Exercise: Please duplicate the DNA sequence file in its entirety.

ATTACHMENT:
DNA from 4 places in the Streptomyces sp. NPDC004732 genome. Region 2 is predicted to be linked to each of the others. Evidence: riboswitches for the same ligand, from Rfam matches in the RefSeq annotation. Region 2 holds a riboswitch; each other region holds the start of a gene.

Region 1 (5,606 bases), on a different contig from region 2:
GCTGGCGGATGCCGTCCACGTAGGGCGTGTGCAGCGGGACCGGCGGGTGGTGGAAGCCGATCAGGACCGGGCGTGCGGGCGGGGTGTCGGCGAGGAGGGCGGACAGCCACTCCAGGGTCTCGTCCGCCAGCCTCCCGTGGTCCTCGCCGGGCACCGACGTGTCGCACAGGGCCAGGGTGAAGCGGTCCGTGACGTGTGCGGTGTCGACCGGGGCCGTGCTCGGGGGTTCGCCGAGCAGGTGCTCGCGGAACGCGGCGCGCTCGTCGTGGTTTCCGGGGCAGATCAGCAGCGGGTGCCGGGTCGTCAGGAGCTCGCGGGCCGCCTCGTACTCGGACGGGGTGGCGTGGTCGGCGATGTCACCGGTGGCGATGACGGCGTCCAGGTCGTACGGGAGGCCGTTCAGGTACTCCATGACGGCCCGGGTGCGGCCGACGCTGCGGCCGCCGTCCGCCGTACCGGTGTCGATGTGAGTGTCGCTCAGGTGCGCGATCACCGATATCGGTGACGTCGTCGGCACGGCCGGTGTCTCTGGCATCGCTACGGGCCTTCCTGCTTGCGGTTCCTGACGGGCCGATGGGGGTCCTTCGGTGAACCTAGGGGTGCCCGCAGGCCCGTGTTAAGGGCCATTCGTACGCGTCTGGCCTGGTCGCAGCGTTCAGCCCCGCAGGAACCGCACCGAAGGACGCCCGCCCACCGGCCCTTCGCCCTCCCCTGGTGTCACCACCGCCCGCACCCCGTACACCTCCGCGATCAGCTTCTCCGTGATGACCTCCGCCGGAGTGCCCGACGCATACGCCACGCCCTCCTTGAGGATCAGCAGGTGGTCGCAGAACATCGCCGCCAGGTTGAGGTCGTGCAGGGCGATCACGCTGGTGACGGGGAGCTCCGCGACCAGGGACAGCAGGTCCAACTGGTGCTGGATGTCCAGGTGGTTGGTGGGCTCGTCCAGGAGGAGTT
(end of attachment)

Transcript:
DNA from 4 places in the Streptomyces sp. NPDC004732 genome. Region 2 is predicted to be linked to each of the others. Evidence: riboswitches for the same ligand, from Rfam matches in the RefSeq annotation. Region 2 holds a riboswitch; each other region holds the start of a gene.

Region 1 (5,606 bases), on a different contig from region 2:
GCTGGCGGATGCCGTCCACGTAGGGCGTGTGCAGCGGGACCGGCGGGTGGTGGAAGCCGATCAGGACCGGGCGTGCGGGCGGGGTGTCGGCGAGGAGGGCGGACAGCCACTCCAGGGTCTCGTCCGCCAGCCTCCCGTGGTCCTCGCCGGGCACCGACGTGTCGCACAGGGCCAGGGTGAAGCGGTCCGTGACGTGTGCGGTGTCGACCGGGGCCGTGCTCGGGGGTTCGCCGAGCAGGTGCTCGCGGAACGCGGCGCGCTCGTCGTGGTTTCCGGGGCAGATCAGCAGCGGGTGCCGGGTCGTCAGGAGCTCGCGGGCCGCCTCGTACTCGGACGGGGTGGCGTGGTCGGCGATGTCACCGGTGGCGATGACGGCGTCCAGGTCGTACGGGAGGCCGTTCAGGTACTCCATGACGGCCCGGGTGCGGCCGACGCTGCGGCCGCCGTCCGCCGTACCGGTGTCGATGTGAGTGTCGCTCAGGTGCGCGATCACCGATATCGGTGACGTCGTCGGCACGGCCGGTGTCTCTGGCATCGCTACGGGCCTTCCTGCTTGCGGTTCCTGACGGGCCGATGGGGGTCCTTCGGTGAACCTAGGGGTGCCCGCAGGCCCGTGTTAAGGGCCATTCGTACGCGTCTGGCCTGGTCGCAGCGTTCAGCCCCGCAGGAACCGCACCGAAGGACGCCCGCCCACCGGCCCTTCGCCCTCCCCTGGTGTCACCACCGCCCGCACCCCGTACACCTCCGCGATCAGCTTCTCCGTGATGACCTCCGCCGGAGTGCCCGACGCATACGCCACGCCCTCCTTGAGGATCAGCAGGTGGTCGCAGAACATCGCCGCCAGGTTGAGGTCGTGCAGGGCGATCACGCTGGTGACGGGGAGCTCCGCGACCAGGGACAGCAGGTCCAACTGGTGCTGGATGTCCAGGTGGTTGGTGGGCTCGTCCAGGAGGAGTT